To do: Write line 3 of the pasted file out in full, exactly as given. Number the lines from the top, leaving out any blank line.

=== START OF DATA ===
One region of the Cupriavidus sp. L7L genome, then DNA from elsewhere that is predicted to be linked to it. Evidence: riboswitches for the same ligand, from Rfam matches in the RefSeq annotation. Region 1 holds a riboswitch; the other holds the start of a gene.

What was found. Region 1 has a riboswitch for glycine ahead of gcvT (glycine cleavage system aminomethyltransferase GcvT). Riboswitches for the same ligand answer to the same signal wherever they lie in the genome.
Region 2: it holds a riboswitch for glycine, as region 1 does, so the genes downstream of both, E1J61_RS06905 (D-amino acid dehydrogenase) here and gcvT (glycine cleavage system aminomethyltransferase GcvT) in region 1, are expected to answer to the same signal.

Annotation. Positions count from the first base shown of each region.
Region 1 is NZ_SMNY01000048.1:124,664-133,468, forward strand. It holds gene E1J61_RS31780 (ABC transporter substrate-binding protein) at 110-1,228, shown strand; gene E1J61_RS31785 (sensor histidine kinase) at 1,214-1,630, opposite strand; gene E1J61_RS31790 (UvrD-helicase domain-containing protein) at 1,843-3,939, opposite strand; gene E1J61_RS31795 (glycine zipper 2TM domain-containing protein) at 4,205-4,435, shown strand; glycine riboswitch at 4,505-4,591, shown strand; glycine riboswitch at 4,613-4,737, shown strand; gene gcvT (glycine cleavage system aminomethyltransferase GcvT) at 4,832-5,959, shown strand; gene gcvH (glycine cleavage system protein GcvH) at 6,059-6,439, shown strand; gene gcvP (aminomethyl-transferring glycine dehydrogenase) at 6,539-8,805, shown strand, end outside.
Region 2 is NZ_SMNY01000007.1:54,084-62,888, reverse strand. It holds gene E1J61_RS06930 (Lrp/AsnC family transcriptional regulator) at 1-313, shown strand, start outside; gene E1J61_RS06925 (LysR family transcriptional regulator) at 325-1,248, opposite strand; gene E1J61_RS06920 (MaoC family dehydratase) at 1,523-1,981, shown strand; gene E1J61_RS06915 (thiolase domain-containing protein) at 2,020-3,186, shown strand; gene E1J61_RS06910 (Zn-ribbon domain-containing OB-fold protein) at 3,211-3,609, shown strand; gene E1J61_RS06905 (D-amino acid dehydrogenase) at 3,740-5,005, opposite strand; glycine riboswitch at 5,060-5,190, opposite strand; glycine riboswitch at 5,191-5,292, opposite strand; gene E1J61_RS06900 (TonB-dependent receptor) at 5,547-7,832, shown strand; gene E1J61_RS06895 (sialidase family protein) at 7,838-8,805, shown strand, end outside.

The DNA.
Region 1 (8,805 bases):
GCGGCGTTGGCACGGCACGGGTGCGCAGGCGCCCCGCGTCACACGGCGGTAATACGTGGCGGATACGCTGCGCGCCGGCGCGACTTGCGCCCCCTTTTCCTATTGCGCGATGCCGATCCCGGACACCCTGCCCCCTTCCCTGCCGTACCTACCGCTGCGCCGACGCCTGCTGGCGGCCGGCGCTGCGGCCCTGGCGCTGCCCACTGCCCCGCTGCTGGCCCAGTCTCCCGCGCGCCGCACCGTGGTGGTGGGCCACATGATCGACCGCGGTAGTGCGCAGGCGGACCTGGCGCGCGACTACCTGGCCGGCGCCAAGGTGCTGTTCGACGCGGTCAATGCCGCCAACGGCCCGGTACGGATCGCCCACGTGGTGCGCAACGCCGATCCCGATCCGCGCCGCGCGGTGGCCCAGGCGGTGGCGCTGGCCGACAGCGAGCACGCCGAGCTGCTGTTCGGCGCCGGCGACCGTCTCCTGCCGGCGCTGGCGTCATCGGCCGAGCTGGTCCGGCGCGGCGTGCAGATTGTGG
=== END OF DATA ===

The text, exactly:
Region 2: it holds a riboswitch for glycine, as region 1 does, so the genes downstream of both, E1J61_RS06905 (D-amino acid dehydrogenase) here and gcvT (glycine cleavage system aminomethyltransferase GcvT) in region 1, are expected to answer to the same signal.